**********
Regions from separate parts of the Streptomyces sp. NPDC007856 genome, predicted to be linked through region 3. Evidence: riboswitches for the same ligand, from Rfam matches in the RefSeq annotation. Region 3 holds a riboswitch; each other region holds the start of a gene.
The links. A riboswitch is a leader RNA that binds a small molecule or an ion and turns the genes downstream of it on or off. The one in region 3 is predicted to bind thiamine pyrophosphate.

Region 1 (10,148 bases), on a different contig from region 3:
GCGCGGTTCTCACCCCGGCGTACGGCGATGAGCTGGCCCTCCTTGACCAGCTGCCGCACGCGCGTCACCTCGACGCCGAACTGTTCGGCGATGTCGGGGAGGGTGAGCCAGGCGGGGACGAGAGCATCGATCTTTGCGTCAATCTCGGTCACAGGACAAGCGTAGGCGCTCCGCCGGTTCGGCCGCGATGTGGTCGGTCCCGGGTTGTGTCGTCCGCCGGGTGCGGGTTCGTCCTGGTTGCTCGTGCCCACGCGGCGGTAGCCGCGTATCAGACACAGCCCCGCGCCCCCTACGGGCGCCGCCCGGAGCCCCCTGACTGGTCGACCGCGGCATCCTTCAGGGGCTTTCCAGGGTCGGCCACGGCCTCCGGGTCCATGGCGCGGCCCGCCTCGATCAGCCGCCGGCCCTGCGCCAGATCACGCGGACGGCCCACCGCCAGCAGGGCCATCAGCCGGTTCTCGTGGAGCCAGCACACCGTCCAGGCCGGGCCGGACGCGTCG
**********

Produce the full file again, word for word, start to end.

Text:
Regions from separate parts of the Streptomyces sp. NPDC007856 genome, predicted to be linked through region 3. Evidence: riboswitches for the same ligand, from Rfam matches in the RefSeq annotation. Region 3 holds a riboswitch; each other region holds the start of a gene.
The links. A riboswitch is a leader RNA that binds a small molecule or an ion and turns the genes downstream of it on or off. The one in region 3 is predicted to bind thiamine pyrophosphate.

Region 1 (10,148 bases), on a different contig from region 3:
GCGCGGTTCTCACCCCGGCGTACGGCGATGAGCTGGCCCTCCTTGACCAGCTGCCGCACGCGCGTCACCTCGACGCCGAACTGTTCGGCGATGTCGGGGAGGGTGAGCCAGGCGGGGACGAGAGCATCGATCTTTGCGTCAATCTCGGTCACAGGACAAGCGTAGGCGCTCCGCCGGTTCGGCCGCGATGTGGTCGGTCCCGGGTTGTGTCGTCCGCCGGGTGCGGGTTCGTCCTGGTTGCTCGTGCCCACGCGGCGGTAGCCGCGTATCAGACACAGCCCCGCGCCCCCTACGGGCGCCGCCCGGAGCCCCCTGACTGGTCGACCGCGGCATCCTTCAGGGGCTTTCCAGGGTCGGCCACGGCCTCCGGGTCCATGGCGCGGCCCGCCTCGATCAGCCGCCGGCCCTGCGCCAGATCACGCGGACGGCCCACCGCCAGCAGGGCCATCAGCCGGTTCTCGTGGAGCCAGCACACCGTCCAGGCCGGGCCGGACGCGTCG